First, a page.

Gina Sempe has designed a new lighting fixture that will be available later this month for Wastberg. The lamp is produced from aluminum and steel and features a matt finish, a multipurpose clamp, and circular reflector that reminds me of a little bit of an umbrella. Sempe named the lamp design Ile, the French word for island, and the color palette used  with the lamp echo the umbrella giving a nod to an island beach and relaxation.

L2

Ile is designed for smooth easy movement and quick assembly. A round magnet attaches the steel reflector shade to a thin pipe shaft. The flat circular base mirrors the form of the circular  reflector, bringing a sense of balance across the overall design. The flat base not only allows the lamp to easily clamp and mount to a variety of flat surfaces, but also allows it to function as a free standing desk lamp as well. The LED illuminator is located in the base of the lamp focused up at the reflector,which bounces light in any direction.

L5

I love the minimalist form, the lightness, harmony, utility that this brings to the table. (you see what idid there right?)

l1

L3

L4

TV and Movie Home Floor Plans by Iñaki Aliste Lizarralde.

Do you ever say to yourself while watching TV, “that apartment looks huge”, or “How big do you think that space really is?” Thanks to interior designer Iñaki Aliste Lizarralde, you can get a better idea. Lizarralde has painstakingly drawn up floor plans for a variety of TV show and movie sets. Each one shows accurate wall placement, room locations, and furniture. Below are a few from his site on deviantart.com where you can see high resolution versions of them.

Design Within Reach Gets an iPad App.

I’m a fan of Design Within Reach. I know that the name of the company is deceiving since their product line is not within the reach of many. I know DWR has also had it’s share of controversy in the past, and that many times you can find products they cary elsewhere. I’m a fan because they have championed high quality modern design, and exposed modern design to so many people over the last 15 years.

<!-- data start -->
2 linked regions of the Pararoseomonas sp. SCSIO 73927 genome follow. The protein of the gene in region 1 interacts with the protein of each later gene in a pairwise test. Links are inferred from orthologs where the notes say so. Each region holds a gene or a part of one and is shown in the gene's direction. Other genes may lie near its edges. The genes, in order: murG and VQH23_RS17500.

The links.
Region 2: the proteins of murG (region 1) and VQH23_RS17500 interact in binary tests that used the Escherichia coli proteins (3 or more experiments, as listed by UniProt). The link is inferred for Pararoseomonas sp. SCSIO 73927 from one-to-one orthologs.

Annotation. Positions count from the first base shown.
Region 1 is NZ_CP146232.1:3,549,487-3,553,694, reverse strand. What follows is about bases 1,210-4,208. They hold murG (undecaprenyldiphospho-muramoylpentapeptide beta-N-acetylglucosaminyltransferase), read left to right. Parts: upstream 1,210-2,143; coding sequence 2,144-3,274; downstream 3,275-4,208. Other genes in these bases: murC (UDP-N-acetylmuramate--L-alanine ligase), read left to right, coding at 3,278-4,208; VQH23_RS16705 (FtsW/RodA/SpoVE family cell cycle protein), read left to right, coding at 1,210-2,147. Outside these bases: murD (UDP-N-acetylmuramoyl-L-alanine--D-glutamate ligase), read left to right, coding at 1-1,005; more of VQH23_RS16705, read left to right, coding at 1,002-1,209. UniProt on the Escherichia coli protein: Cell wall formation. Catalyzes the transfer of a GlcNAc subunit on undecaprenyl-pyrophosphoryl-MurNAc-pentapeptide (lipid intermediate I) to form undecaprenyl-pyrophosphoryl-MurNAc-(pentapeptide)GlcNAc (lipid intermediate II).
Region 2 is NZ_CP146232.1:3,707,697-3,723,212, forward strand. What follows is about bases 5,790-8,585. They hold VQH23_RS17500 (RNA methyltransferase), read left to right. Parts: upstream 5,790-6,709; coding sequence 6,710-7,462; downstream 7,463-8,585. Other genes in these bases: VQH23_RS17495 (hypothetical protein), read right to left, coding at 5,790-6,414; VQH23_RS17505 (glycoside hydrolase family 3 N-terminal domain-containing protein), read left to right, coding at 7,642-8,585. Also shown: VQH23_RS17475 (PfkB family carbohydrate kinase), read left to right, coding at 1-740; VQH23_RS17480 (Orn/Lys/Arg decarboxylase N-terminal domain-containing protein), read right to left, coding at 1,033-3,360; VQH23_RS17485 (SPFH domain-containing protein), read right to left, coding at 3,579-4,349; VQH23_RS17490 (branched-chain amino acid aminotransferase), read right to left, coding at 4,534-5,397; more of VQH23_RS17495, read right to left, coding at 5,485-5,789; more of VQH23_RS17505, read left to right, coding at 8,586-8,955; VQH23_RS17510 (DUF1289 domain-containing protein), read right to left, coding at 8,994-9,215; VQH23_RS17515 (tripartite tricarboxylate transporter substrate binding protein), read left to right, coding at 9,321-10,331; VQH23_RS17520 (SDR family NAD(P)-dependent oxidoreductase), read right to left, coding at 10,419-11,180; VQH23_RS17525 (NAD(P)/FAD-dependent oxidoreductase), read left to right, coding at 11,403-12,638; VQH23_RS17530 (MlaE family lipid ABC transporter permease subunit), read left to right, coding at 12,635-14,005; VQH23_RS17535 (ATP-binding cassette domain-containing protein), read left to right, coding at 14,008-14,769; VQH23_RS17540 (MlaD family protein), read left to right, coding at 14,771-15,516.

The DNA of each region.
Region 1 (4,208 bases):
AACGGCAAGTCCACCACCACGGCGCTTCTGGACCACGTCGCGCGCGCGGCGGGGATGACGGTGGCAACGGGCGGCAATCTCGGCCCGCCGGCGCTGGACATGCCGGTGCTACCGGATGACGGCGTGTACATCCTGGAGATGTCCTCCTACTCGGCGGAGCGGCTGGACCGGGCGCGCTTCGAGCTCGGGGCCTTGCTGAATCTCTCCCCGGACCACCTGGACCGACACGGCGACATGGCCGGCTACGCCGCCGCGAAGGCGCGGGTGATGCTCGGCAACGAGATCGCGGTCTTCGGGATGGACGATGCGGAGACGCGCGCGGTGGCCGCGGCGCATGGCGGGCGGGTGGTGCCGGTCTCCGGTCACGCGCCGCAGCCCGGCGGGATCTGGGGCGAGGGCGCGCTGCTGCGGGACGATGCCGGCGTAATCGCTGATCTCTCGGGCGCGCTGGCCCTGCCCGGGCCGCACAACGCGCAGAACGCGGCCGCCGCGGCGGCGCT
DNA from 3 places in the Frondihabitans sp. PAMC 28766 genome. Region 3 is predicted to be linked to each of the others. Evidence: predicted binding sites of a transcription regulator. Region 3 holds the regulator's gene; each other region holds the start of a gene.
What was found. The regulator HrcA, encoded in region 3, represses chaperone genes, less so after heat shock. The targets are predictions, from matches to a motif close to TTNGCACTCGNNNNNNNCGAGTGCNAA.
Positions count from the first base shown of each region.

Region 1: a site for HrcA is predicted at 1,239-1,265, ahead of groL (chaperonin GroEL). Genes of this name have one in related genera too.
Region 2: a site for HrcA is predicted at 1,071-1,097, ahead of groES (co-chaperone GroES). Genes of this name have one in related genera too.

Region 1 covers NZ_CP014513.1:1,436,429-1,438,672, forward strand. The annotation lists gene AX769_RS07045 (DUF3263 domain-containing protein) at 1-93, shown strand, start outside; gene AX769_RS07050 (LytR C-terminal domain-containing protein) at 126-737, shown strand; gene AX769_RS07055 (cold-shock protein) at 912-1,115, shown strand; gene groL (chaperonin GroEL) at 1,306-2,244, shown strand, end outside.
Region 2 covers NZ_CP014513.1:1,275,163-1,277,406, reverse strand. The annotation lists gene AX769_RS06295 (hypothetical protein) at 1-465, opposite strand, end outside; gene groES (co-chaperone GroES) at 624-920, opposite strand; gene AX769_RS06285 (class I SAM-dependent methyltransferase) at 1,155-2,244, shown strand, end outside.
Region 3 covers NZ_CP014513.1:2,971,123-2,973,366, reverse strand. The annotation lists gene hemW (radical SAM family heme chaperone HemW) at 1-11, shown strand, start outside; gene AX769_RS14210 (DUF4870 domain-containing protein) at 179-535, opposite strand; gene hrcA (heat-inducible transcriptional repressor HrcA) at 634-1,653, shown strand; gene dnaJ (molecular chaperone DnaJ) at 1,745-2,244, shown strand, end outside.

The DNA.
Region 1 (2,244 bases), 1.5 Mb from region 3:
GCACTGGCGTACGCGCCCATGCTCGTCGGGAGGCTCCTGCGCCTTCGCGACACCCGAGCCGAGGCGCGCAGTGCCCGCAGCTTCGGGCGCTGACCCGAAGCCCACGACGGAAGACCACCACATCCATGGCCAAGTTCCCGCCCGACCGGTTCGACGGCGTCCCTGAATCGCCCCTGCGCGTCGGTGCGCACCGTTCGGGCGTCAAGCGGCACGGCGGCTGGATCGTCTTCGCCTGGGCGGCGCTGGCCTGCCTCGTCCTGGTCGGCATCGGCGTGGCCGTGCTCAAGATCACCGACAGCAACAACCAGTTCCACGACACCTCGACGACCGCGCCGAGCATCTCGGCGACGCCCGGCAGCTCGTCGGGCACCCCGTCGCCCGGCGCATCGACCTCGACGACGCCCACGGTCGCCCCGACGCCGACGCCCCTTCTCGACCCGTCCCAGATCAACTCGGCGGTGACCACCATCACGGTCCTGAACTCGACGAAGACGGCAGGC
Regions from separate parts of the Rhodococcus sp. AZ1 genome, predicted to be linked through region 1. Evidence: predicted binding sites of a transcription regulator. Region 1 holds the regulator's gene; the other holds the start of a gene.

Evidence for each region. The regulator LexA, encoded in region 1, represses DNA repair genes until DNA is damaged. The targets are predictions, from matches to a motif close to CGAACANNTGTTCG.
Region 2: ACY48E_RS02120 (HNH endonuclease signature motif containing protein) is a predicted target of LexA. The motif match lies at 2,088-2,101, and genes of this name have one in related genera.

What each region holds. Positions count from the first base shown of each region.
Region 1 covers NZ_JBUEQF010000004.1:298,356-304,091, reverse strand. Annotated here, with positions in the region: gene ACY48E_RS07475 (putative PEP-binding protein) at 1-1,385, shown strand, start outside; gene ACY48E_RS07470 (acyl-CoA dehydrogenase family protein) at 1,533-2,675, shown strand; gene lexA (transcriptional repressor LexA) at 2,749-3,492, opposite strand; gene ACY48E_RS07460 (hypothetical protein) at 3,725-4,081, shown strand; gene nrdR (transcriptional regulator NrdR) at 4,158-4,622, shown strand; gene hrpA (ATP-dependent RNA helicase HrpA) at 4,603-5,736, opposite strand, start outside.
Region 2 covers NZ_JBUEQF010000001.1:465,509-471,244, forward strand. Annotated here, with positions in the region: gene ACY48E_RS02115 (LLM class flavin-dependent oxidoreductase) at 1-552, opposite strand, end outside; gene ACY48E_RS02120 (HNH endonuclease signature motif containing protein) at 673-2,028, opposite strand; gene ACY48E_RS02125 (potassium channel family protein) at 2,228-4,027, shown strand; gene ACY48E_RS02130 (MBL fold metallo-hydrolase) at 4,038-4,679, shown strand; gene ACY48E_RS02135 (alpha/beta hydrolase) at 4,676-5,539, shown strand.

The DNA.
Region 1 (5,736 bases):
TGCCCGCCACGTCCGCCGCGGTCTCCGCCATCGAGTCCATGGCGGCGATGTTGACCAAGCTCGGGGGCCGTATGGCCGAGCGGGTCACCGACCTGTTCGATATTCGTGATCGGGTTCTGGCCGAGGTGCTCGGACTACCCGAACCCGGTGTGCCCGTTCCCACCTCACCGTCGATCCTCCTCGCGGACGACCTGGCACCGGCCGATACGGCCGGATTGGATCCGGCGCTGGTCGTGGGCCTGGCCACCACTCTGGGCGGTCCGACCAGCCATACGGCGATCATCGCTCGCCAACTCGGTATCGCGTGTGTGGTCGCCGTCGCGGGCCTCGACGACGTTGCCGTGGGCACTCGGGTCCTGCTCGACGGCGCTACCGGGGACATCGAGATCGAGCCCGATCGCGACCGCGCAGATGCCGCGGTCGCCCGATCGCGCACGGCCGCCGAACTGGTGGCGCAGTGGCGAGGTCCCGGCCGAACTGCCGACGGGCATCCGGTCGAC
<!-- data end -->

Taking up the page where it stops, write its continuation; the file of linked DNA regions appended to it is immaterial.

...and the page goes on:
Today DWR introduced their new iPad app. While the app is primarily a shopping tool for DWR’s inventory of products, it is much more. The app is a rich interactive tool that features designer profiles, timelines, videos, interviews, a room designer and more. In many ways this app reminds me of an interactive book, similar to Phaidon’s Design Classics which was introduced for the iPad a few years ago.

DWR’s app is a nice example of the changing face of interactive content, and how the iPad and other tablets are forever changing the way we absorb and interact with digital content. While this app could be ported to a website, the result wouldn’t be the same. Like so many applications designed specifically for touch screen devices DWR’s app encourages  the user to do more. It creates an experience that goes beyond online shopping, educating and inspiring. Even if you are unable to purchase the products that DWR sells, this app is a great resource for those interested modern design. By making the inspire and learn sections equal to the shopping section DWR has created an experience that is open to all and reinforces their brand. I hope we see more of this kind of thing in the future. Companies like IKEA have already jumped on this band wagon, and frankly I’d rather experience something like this over Amazon.com any day.